Georgia Leads Push to Make Prisoners Serve More Time

Both the state House and Senate last week approved a plan to end parole. Other states crack down as well.

Georgia is taking its get-tough-on-crime efforts to a new and controversial level by moving toward the abolishment of an American criminal justice tradition: parole.

To advocates of a constitutional amendment now before the Georgia General Assembly, the issue is simple. Prisoners who are sentenced to 30 years should serve 30 years. The penal system has become too lenient, they say, allowing crooks to return to the streets long before serving out their punishment.

"Any approach to curbing crime must have, as a component, keeping bad folks locked up," says former Georgia attorney general Mike Bowers, a Republican who is now running for governor."

Georgia's move fits into a pattern of state efforts to reduce crime and emphasize punishment over rehabilitation.

New York and Texas, for example, are looking at dismantling their parole boards or making violent offenders ineligible for parole. Many more states now have mandatory sentencing or truth-in-sentencing laws that reduce a judge's discretion in deciding how much time a criminal should spend behind bars. Minnesota lawmakers are discussing whether to give prisoners more time - after they have served their full sentences without parole - if they misbehave in prison.

But critics of Georgia's effort say that by eliminating parole, prisons will become even more overcrowded and taxpayers will have to pay for new prisons.

And historically, parole has worked as the rare carrot in a system based on sticks, parole advocates say.

Typically, a judge sentenced an offender to a range, from 20 to 40 years, for example, understanding that if the offender served 20 years justice would have been carried out. The extra 20 years in the sentence was to encourage an offender to behave, to take part in rehabilitative programs, and to follow the straight and narrow once released. But over time, that system has been misconstrued so that a prisoner sentenced to 20 to 40 years who only serves 20 years is often said to have served only half of his sentence.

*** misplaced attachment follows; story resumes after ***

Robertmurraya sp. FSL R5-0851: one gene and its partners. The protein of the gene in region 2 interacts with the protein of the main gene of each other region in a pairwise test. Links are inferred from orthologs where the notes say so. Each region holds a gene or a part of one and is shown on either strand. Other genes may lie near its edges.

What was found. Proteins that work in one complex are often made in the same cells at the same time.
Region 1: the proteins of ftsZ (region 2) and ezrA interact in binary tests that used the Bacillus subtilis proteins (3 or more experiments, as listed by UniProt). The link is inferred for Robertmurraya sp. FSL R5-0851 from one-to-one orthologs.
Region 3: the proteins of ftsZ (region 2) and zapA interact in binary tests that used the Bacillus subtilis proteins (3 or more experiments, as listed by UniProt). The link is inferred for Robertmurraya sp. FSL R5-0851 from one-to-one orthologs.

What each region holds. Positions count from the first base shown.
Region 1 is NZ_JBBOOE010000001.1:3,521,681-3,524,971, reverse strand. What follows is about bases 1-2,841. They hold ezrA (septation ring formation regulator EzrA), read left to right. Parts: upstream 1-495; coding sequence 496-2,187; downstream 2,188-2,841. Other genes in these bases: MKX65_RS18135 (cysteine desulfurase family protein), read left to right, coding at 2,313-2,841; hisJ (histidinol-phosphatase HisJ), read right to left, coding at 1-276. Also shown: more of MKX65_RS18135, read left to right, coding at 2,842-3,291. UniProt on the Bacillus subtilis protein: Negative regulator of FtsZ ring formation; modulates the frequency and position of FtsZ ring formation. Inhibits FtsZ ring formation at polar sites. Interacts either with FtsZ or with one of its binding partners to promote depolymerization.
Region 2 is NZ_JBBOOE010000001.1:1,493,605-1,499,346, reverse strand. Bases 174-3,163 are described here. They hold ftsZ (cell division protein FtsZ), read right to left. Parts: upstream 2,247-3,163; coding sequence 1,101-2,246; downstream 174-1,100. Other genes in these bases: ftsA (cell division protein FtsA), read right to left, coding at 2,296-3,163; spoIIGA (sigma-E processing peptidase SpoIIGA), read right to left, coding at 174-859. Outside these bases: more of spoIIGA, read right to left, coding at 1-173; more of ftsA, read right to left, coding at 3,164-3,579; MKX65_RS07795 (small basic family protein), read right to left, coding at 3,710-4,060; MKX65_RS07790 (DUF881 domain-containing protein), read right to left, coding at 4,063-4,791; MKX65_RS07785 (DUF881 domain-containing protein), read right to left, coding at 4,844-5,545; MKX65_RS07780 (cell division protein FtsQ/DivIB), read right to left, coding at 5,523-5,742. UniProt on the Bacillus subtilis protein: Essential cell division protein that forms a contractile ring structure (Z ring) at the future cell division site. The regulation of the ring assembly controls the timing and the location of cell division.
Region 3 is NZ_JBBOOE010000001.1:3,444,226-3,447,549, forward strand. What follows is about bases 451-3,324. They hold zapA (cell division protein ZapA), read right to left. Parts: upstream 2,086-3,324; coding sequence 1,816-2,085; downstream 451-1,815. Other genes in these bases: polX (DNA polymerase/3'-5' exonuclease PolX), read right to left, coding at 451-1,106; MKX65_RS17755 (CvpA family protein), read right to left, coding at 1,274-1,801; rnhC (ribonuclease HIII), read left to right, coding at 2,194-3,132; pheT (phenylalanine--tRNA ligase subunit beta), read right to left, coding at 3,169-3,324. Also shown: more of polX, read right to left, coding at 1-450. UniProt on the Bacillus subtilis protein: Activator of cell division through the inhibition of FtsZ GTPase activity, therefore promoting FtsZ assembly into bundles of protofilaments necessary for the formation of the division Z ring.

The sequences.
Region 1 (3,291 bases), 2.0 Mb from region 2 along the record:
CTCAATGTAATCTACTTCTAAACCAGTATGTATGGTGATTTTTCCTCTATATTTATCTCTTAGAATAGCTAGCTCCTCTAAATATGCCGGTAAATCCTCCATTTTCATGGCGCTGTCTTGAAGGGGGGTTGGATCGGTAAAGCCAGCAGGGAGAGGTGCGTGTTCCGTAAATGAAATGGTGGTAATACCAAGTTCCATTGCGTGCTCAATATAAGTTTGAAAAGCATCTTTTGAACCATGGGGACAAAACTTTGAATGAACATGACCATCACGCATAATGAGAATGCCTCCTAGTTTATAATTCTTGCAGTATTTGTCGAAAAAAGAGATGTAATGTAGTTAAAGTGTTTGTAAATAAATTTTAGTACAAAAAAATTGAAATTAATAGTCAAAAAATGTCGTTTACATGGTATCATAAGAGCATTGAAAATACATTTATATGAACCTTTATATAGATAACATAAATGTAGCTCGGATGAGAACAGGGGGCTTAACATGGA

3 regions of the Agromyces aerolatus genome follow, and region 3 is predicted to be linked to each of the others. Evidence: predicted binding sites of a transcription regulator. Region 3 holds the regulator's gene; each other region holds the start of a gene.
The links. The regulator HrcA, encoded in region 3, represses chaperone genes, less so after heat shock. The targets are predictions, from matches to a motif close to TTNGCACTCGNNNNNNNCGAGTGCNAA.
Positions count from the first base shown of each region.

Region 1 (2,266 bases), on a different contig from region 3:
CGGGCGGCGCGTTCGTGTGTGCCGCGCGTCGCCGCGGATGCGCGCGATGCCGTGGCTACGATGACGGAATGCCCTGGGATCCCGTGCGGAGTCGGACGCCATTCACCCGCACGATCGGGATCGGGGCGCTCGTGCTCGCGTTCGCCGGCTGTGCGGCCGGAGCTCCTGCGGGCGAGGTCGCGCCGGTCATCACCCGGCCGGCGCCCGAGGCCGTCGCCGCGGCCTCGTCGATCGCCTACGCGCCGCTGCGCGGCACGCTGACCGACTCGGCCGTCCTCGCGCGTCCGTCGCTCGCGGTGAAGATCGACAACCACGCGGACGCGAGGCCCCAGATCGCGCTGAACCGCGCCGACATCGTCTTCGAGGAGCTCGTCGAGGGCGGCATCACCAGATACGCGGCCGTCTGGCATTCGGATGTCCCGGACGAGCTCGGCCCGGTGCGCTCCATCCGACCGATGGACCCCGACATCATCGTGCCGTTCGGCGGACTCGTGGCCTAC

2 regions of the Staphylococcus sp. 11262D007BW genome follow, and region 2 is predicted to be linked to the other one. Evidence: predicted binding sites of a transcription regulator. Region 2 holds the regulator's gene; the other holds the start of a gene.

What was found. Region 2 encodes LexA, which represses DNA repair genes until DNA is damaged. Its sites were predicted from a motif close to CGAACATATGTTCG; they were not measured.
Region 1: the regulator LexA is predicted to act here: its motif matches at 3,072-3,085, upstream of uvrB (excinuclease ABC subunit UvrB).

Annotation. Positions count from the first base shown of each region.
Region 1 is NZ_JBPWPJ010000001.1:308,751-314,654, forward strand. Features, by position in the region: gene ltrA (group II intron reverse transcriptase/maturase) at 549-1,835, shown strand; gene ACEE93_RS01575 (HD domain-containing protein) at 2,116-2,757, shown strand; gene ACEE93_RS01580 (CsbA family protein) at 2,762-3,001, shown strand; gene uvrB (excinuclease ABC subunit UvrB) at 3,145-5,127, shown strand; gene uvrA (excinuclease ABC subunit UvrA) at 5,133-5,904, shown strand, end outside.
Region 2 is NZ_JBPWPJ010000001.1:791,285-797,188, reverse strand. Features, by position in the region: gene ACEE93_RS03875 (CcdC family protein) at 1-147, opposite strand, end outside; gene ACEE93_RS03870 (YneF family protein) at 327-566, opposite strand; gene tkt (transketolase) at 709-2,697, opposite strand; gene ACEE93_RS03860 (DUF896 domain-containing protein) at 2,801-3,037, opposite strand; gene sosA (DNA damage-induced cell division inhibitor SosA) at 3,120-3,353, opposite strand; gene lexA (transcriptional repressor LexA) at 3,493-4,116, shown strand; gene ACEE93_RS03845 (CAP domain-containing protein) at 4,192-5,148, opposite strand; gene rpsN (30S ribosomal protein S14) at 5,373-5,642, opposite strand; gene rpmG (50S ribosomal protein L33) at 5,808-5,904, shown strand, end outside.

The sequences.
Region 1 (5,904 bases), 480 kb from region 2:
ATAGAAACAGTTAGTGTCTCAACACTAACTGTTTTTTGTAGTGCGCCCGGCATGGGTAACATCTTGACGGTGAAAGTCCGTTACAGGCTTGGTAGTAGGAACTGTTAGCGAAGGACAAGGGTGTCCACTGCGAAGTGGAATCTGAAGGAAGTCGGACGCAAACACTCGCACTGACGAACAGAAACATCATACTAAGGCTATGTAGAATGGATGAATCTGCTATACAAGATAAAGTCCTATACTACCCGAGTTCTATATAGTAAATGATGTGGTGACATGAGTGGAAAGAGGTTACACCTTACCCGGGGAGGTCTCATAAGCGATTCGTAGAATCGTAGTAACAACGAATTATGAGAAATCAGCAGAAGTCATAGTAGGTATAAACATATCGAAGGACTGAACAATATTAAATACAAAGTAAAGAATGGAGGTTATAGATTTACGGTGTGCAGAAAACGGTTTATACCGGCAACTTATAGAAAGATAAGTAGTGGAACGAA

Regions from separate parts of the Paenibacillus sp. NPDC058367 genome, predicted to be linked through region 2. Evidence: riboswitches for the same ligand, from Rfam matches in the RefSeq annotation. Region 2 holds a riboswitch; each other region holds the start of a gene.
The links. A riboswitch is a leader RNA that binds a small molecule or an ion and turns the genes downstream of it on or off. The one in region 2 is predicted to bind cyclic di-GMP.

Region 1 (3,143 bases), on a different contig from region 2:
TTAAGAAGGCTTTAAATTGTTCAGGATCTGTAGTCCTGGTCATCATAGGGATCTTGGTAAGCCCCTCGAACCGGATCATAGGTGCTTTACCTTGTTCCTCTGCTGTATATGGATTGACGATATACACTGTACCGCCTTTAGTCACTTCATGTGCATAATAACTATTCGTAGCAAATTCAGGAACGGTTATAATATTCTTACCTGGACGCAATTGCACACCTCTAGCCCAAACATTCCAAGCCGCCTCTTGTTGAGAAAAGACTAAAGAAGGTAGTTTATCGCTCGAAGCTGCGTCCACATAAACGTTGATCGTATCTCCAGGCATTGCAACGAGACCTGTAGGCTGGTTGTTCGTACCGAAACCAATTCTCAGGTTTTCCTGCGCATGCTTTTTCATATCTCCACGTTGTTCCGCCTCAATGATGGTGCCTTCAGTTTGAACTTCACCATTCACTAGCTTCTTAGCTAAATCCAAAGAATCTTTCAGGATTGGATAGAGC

"It often gets described as early release, but there's nothing early about it," says Marc Mauer, director of the Sentencing Project in Washington. "People say [later] he only served 50 percent of his sentence, [but] on the day he was sentenced everybody knew that was what he was going to serve."

What has driven the changes to the system, experts say, are highly publicized examples of offenders who commit brutal crimes while out on parole. But to Eric Lotke of the National Center on Institutions and Alternatives in Washington, responding to those incidents by doing away with parole is wrong-headed. Without parole, offenders who have been locked up return to the street with little or no intervening supervision. There, he says, they are more likely to reoffend than if they were under parole.

'The absence of supervision really invites more crime but it's not as politically troublesome because it seems like the person is responsible, not a state agency," he says.

Yet, one reason for the country's large decline in crime in recent years, criminologists say, is that violent criminals are going to prison for longer periods. And research shows that most crimes are committed by a small group of offenders.

"Whether parole serves a function for the prisoner or not, if my principal objective is protection of person and property," argues Mr. Bowers, there can't be any alternative to keeping people in prison longer to reduce crime on the streets."

The parole debate in Georgia is just getting started. Both chambers of the legislature have passed a law abolishing parole from the state constitution. If they can agree on a version, voters will get an opportunity to reject or approve the change this fall.

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